Doing My Part Over Here

So I’m committed to practicing restraint just as a sort of test to see how well I’d fare if we ever have to actually ration our food. It’s not like I’m a foodie or overweight or anything, but I do rather enjoy eating this delicious diet I’ve been forced into thanks to my hyperactive mast cells.

I know, it sounds weird to say it out loud. ๐Ÿ˜„

Usually medically required diets are not something most people enjoy but I can honestly say that mine is not bad at all!

I can only eat a handful of things and most of them have to be fresh and made from scratch. It’s why we got into homesteading a few years ago to begin with, actually. We raise about half of the food I eat and the rest I have to source carefully to avoid triggering degranulation hell (aka slow motion anaphylaxis).

Last night I made this delicious roasted chicken with olive oil, rosemary, oregano, basil, garlic, onions, celery, potatoes, carrots and a pad of butter with a bay leaf stuffed inside.

It came out perfect.

In order to put my food rationing to the test, I decided not to bake home made bread to go with it this time, which I normally would.

The plate looked a little bare without it…

Usually we will eat almost an entire loaf of my home made bread with dinner with just enough left over to make french toast the next morning for the two of us, so that actually forced me into rationing a bit of food for two meals.

Instead of french toast, an egg and a sausage patty this morning, we just had an egg and sausage. I didn’t tell the hubs why we didn’t have bread, and he didn’t ask so that worked out (whew!). ๐Ÿ˜„

Over time, just cutting out bread here and there would really add up! I usually make two or three loaves a week so if I can get that down to just one or two it would definitely stretch the budget a bit.

Instead of freezing the leftovers this time I just shared what was left of the roasted chicken with the flock this morning.

There wasn’t a whole lot left anyway and I didn’t throw them any of their regular feed, so it saved me a scoop or two of layer pellets.

Another thing I suppose I *could* ration is coffee. We ALL love coffee here.

I make so much coffee a week it’s ridiculous but in my defense, it, too, is medicinal. No, seriously! Because of my mast cell disease I have POTS which causes dizziness and low blood pressure and my cardiologist recommended caffeine to help.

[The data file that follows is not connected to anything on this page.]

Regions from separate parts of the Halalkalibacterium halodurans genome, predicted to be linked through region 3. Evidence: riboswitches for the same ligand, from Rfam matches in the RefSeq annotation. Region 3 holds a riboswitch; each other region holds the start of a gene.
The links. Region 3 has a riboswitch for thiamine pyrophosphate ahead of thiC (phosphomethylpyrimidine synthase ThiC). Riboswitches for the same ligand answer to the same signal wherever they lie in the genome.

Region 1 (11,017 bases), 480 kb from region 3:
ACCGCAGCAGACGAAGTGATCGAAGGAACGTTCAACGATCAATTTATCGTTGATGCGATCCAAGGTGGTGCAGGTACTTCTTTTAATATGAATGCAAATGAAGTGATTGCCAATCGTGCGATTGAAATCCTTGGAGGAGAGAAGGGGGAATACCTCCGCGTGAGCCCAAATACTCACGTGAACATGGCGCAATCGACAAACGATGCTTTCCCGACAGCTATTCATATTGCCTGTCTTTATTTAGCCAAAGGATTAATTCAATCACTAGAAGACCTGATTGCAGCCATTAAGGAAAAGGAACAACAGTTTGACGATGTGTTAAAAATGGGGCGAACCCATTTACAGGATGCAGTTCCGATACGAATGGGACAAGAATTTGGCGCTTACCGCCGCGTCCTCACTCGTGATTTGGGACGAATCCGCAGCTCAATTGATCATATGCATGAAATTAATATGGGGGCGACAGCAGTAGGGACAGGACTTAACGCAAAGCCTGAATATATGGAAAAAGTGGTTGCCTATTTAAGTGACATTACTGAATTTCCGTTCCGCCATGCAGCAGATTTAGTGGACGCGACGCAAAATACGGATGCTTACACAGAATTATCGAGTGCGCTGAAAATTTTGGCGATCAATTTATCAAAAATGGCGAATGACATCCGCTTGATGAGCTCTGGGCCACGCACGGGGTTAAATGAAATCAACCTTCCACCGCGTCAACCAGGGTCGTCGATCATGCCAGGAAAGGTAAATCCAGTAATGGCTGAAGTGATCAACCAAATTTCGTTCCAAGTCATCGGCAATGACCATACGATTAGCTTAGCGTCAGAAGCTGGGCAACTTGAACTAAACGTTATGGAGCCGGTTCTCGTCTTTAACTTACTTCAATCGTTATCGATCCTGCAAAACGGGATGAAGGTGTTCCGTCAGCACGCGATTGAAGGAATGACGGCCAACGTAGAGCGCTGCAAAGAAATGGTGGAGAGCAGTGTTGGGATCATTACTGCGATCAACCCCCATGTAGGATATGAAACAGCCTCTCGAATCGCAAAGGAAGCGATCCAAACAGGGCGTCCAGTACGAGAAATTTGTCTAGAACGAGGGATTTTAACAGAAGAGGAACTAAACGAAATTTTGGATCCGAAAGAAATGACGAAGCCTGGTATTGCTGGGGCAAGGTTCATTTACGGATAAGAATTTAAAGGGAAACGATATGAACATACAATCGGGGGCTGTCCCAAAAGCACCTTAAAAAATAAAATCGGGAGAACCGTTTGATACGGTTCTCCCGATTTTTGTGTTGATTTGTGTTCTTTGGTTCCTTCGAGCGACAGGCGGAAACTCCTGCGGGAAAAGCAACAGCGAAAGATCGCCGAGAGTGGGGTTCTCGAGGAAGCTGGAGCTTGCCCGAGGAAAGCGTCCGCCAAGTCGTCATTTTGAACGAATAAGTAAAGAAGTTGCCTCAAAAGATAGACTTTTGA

Now, he’s Mormon so he didn’t say “drink more coffee, Michelle!” since they frown on hot caffeinated beverages, but he implied it, so I happily obliged.

So, I drink a lot of coffee. Like three or four cups a day. Some days I drink a regular cup and have a couple of lattes. I even have a little barista hutch I set up just for making lattes.

But I waste a lot of coffee because lattes take a lot of coffee grounds to make or I’ll make a pot of regular coffee and not finish it, and make another. I started making just a half pot a while back but there are times I don’t finish it, either, because I like mine to be fresh and the longer it sits the more bitter it tastes.

Yuck.

Since my regular coffee maker has the ability to make one cup at a time, I think I’ll use that feature more and make less lattes. Maybe just one or two of those a week instead of three or four. That will save me on almond milk, too, which I make from scratch and almonds are pretty spendy.

I could use the pre-made pods for single cups but those cost a fortune so I’ll just use the insert that allows me to measure out my ground coffee for each cup. One thing I won’t skimp on is my coffee itself; I can’t stand the cheap stuff so I need to make the good stuff last longer.

I know, I am such a martyr here for even thinking of changing my coffee habits but hey, if it means saving us in the Apocalypse, it will totally be worth it! ๐Ÿ˜‚

16 thoughts on “Doing My Part Over Here

  1. How about Kombucha, does your diet allow for that? This has been the very best self-reliance move we have made. Itโ€™s so fun and creative using all the seasonal fruits for flavoring, so easy once you get in the rhythm of it, and really so delicious, I just canโ€™t hype it enough!!๐Ÿค—

    Liked by 1 person

    1. No, I have a really bad reaction to most all fermented things and can barely tolerate the yeast in my bread. For years I had to make bread using baking powder until I got things under better control, in fact, so kombucha is out I’m afraid. ๐Ÿ˜ฆ

      Liked by 1 person

  2. In my experience, the more limited one must be, the more they appreciate what they *can* have.

    With that amazing looking chicken, I’m guessing you had to buy the olive oil and the bay leaf. Was there anything else, or are you able to grow all those herbs, too?

    Liked by 1 person

    1. Everything except the chicken and the potatoes were store bought. I can have McCormick spices if they are organic but this year I’m going to try to grow all my own herbs (enough to last a year this time).

      It has taken me forever to find brands that are “safe” for me, so the more I can just grow myself the better (and cheaper!).

      Liked by 1 person

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